To show a component you need to find it in the browser, right click, and choose "Hidden Lines".

Enabling hidden lines

As soon as you set hidden lines on you get a message saying "Dependent vies styles will become independent”.

Changing the view message

Sometimes the “Hidden Lines” menu will be grayed out and that is because your view has linked design view representation. For that you need to edit your view and tick the “Associative” box off as bellow.

Associative off on view properties

A new option is needed here besides “show hidden lines” and that should be simply “show” which will turn the model visible (in dotted lines because it is underneath in the background) without its internal geometry. I need to indicate the component in outline, not the whole geometry but that’s for a latter post.

Next new feature?
Take a look at the drawing below. The drain header is visible and I only need the outline body; normally we show all runs in hidden lines but this is just a sales proposal and I couldn't be bothered. This shows just enough info, eliminating clutter and accentuating design.

Way better, isn't it?


photo credit: Max Garçia Metallica (license)

Friday 7 October 2016

T&P Hoses P2 - Documenting Hose Lengths

How do I show hose lengths? How to document hoses? I need to document cut lengths, swage distance as well as overall lengths, so how to do that?


                Last week we covered BOM structure for hoses and I’ve showed you how to mark them as single items in BOM / Parts List. This is useful if you don’t’ manufacture the hose and you don’t need to show all the sub-parts individually.

                But what if you need to show those dimensions and send the drawing over to whoever is going to manufacture it; assuming it’s not a standard stock item.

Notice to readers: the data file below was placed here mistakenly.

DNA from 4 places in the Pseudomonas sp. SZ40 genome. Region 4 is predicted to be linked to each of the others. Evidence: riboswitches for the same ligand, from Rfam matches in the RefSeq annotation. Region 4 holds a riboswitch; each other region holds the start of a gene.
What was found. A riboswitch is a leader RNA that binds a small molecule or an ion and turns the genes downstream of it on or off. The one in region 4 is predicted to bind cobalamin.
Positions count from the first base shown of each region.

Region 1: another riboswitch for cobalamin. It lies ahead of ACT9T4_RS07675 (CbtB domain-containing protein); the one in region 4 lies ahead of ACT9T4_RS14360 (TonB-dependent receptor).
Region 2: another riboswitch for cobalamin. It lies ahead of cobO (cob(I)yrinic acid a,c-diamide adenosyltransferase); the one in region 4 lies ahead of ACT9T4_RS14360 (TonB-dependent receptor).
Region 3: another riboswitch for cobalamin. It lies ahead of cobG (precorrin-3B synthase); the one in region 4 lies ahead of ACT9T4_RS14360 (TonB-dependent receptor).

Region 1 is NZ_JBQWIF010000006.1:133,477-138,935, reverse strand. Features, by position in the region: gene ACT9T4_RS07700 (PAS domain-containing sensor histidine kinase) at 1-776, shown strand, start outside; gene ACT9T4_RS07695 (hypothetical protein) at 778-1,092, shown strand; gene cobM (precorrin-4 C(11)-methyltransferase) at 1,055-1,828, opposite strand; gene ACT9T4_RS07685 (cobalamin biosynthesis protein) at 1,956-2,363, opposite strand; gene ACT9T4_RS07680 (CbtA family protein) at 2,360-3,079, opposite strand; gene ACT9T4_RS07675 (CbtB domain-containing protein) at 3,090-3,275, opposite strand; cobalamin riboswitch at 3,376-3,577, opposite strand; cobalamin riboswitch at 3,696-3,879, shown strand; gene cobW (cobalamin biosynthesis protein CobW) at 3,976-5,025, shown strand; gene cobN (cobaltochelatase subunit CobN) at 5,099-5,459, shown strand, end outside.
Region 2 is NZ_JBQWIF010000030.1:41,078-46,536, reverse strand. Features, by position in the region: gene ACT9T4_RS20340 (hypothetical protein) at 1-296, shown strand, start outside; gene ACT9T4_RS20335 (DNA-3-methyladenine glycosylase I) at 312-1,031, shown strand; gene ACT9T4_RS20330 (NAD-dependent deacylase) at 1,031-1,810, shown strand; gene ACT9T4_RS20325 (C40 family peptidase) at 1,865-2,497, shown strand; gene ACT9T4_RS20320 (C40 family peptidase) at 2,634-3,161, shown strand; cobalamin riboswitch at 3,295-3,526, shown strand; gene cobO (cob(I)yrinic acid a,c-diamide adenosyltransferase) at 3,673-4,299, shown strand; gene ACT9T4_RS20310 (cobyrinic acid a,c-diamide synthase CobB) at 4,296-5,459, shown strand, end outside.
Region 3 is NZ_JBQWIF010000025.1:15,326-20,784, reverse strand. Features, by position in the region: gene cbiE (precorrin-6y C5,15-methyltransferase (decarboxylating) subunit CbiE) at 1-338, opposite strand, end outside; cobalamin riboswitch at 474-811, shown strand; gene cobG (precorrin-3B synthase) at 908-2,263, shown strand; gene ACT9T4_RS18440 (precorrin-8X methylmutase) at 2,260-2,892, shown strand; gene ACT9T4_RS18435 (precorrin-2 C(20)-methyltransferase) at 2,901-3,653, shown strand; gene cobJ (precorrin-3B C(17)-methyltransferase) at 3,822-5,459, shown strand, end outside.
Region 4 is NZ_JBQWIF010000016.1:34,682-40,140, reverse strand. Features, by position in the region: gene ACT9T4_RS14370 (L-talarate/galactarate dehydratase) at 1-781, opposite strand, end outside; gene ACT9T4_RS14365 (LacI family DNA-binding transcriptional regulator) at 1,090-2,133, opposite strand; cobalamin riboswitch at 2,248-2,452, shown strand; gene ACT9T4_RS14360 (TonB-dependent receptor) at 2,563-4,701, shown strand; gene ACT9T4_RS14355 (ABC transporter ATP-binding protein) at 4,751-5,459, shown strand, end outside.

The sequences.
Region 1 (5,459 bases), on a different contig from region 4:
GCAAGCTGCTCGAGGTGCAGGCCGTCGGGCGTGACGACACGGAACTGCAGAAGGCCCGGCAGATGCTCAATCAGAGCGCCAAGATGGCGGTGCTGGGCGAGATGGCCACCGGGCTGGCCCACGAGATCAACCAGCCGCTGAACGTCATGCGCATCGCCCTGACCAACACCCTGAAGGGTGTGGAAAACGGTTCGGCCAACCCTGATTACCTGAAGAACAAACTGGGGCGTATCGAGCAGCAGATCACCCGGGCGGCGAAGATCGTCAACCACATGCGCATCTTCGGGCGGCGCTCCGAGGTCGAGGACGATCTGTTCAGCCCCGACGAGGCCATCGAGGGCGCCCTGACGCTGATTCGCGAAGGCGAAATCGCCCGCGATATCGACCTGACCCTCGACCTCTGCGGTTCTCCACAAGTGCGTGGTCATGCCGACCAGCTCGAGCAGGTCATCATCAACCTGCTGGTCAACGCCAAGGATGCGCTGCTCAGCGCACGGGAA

Hoses are created as a subassembly in tube and pipe and you get the route, the sweep part and the connectors (depending on style settings) in one single assembly.

Hoses are created as assemblies

                Unfortunately the info is not at the assembly level and it can’t be exposed when changing BOM structure to “Purchased” or “Inseparable” (check my previous post here). All the info is created in the hose part (the one containing the sweep).

                If you open the hose and check the parameters window you can find a couple of parameters defining the various lengths for the hose (they are exposed as custom iproperties as well.)

                If you open the parameters window here’s what you will find:
PL - Pipe Length (hose in this case)
RPL - I believe this is "Rounded Pipe Length" (hose in this case)
OPL - I believe this is "Overall Pipe Length" (hose in this case)
ROPL - I believe this is "Rounded Overall Pipe Length" (hose in this case)

Parameters exposed to iProperties.